Venue change adds spice to Wells Fargo Championship

Only a handful of the golfers on the PGA Tour have played more than a few practice rounds on the site of this week’s Wells Fargo Championship.

That unfamiliarity along with the course’s inherent challenge and the area’s ever-present winds will add a little spice to the competition, which begins Thursday in Wilmington, N.C.

For the first time in its 14-year history, the Wells Fargo Championship will not be contested at Quail Hollow Club in Charlotte, N.C. That facility is being prepared for the playing of the PGA Championship this August.

So the tournament will make a one-year stop some 200 miles east at the Tom Fazio-designed Eagle Point Golf Club, a facility that was ranked among the top 100 golf courses in the U.S. by Golf Digest in 2017.

A field of 156 players vie for a total purse of $7.5 million with $1.35 million and 500 FedExCup points going to the winner. Seventeen of the top 50 in the Official World Golf Ranking will tee it up, including world No. 1 Dustin Johnson and Australian Adam Scott (No. 10).

The field consists of 12 players inside the top 30 in the FedExCup, including three of the top 10 — Johnson, Spain’s Jon Rahm (No. 4) and Pat Perez (No. 7) — and three FedExCup champions, Fiji’s Vijay Singh (2008), Jim Furyk (2010) and Bill Haas (2011).

Nine of this season’s PGA Tour winners will also compete this week: Perez, Mackenzie Hughes, Hudson Swafford, Rahm, Johnson, D.A. Points and Wesley Bryan, as well as Zurich Classic of New Orleans winners Jonas Blixt and Cameron Smith. Sixteen major championship winners are among the golfers in the field, including five-time major champion Phil Mickelson.

Former U.S. Open winner Webb Simpson and Sweden’s Carl Pettersson are both members at Eagle Point Golf Club, where Pettersson holds the course record of 62.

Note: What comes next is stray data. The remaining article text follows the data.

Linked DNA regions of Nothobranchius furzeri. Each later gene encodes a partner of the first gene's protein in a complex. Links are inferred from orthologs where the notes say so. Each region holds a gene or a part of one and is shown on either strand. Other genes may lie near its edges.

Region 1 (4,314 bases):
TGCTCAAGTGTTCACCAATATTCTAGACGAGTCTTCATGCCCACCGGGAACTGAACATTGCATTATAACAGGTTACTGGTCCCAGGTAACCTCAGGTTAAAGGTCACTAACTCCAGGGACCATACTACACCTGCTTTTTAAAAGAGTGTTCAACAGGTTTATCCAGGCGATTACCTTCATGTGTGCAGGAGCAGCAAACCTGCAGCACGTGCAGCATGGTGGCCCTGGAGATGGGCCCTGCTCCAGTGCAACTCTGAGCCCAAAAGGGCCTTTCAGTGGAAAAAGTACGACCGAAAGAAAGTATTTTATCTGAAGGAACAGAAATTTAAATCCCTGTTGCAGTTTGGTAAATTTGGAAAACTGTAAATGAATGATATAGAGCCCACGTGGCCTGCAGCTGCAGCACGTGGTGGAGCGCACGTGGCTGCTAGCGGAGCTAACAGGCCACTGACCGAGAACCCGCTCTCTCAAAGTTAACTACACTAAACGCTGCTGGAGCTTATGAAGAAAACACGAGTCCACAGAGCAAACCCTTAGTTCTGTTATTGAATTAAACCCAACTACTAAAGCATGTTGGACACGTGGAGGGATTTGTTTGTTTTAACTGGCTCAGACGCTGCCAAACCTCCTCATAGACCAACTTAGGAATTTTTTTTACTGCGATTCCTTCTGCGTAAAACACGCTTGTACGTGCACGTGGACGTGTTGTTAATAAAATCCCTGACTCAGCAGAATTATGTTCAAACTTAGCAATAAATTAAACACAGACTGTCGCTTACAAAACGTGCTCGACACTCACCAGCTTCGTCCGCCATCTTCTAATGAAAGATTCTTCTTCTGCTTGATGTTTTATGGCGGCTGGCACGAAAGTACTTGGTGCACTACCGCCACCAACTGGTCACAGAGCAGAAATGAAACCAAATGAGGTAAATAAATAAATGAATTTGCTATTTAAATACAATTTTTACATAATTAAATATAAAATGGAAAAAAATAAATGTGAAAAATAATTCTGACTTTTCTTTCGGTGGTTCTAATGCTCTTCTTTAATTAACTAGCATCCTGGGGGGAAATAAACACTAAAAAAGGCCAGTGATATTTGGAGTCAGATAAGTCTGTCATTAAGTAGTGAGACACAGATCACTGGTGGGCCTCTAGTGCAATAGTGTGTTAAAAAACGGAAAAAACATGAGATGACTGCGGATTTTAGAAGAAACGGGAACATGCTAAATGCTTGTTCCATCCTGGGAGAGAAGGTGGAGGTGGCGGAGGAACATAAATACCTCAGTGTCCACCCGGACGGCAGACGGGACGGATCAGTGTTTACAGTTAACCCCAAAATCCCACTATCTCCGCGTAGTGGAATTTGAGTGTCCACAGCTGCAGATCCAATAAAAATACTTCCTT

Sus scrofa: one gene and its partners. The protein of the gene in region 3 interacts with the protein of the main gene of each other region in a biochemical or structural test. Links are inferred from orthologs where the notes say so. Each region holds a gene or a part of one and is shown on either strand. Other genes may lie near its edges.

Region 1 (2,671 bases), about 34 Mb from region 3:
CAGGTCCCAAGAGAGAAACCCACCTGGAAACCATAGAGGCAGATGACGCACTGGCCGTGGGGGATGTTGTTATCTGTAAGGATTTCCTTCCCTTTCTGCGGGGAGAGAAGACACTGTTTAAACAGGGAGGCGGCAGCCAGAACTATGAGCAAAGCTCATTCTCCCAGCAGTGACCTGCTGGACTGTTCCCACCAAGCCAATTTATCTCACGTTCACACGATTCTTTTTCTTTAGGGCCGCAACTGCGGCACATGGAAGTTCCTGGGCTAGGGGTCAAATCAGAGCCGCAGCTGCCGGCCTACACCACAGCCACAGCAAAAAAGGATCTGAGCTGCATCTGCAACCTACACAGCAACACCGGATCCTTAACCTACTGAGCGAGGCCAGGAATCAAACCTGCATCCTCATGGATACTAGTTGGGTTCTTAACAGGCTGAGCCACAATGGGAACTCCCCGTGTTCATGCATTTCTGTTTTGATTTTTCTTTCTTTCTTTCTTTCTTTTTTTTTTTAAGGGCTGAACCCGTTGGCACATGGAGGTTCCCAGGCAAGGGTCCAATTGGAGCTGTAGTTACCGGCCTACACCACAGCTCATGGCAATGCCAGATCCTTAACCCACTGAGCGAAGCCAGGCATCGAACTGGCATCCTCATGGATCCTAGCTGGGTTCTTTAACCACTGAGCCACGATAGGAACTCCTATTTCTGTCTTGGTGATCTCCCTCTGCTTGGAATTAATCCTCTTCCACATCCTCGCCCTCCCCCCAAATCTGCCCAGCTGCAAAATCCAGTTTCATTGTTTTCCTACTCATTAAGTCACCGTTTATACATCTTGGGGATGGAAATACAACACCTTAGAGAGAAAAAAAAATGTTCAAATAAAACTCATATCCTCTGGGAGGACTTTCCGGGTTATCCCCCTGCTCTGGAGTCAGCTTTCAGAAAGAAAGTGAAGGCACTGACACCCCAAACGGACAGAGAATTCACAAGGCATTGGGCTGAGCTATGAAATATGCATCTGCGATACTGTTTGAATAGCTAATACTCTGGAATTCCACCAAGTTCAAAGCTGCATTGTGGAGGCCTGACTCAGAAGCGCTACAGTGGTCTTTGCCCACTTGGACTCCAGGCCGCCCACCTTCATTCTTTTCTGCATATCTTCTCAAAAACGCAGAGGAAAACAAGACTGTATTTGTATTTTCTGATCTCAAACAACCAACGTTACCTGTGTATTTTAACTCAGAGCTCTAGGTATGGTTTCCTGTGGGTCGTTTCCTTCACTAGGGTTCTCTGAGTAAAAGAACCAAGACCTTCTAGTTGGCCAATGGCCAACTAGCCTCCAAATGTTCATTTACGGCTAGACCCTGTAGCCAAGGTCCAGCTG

“I just hope it doesn’t blow too much,” Pettersson said about the wind that can increase the test at Eagle Point. “The greens are slopey, and if you miss them it’s very difficult to get it up and down. It’s a pure place.”

This year marks the 60th anniversary of the last professional golf event played in Wilmington — the Azalea Open. That event was won by Arnold Palmer.

James Hahn, who won the 2016 event in a playoff with Roberto Castro, said he was trying to play as many practice holes as he could to prepare for anything the course could throw at him.

“I’ve played golf courses that I have seen for the first time and played well,” Hahn said. “It’s target golf. You see the fairway, hit the fairway; you see the green, hit the green. And then it’s just trust your eyes on the green.

“But a course like this, the more knowledge you have about it and the more times you play it you will play better. It’s the kind of course that you can play it a hundred times and still not know every little intricacy of the greens, fairway, the wind, and how to play certain holes.”

Johnson returns to competitive golf for the first time since he was forced to withdraw from the Masters after falling down a short flight of stairs at a rent house and injuring his ribs.

“I’m good to go,” Johnson said. “I have been sore for a while a lot longer than I thought I would be. I’ve had more time off than I wanted to have. I haven’t played many rounds and no competitive rounds since six weeks ago. Last Friday was the first day I hit balls and didn’t feel (any pain) — the MRI didn’t show anything so I was just bruised badly.

“I’m feeling good. I feel like I’m swinging well and hitting the ball pretty good. I’m healthy — I can’t complain.”

Johnson becomes the seventh player to play the Wells Fargo Championship while holding the FedExCup lead.

“The golf course is in perfect condition and I really like it,” he said. “It’s challenging and will really be if the wind kicks up. You’ve got to be in the fairway, because if you’re not you are not going to be able to stop the shots on these firm greens.”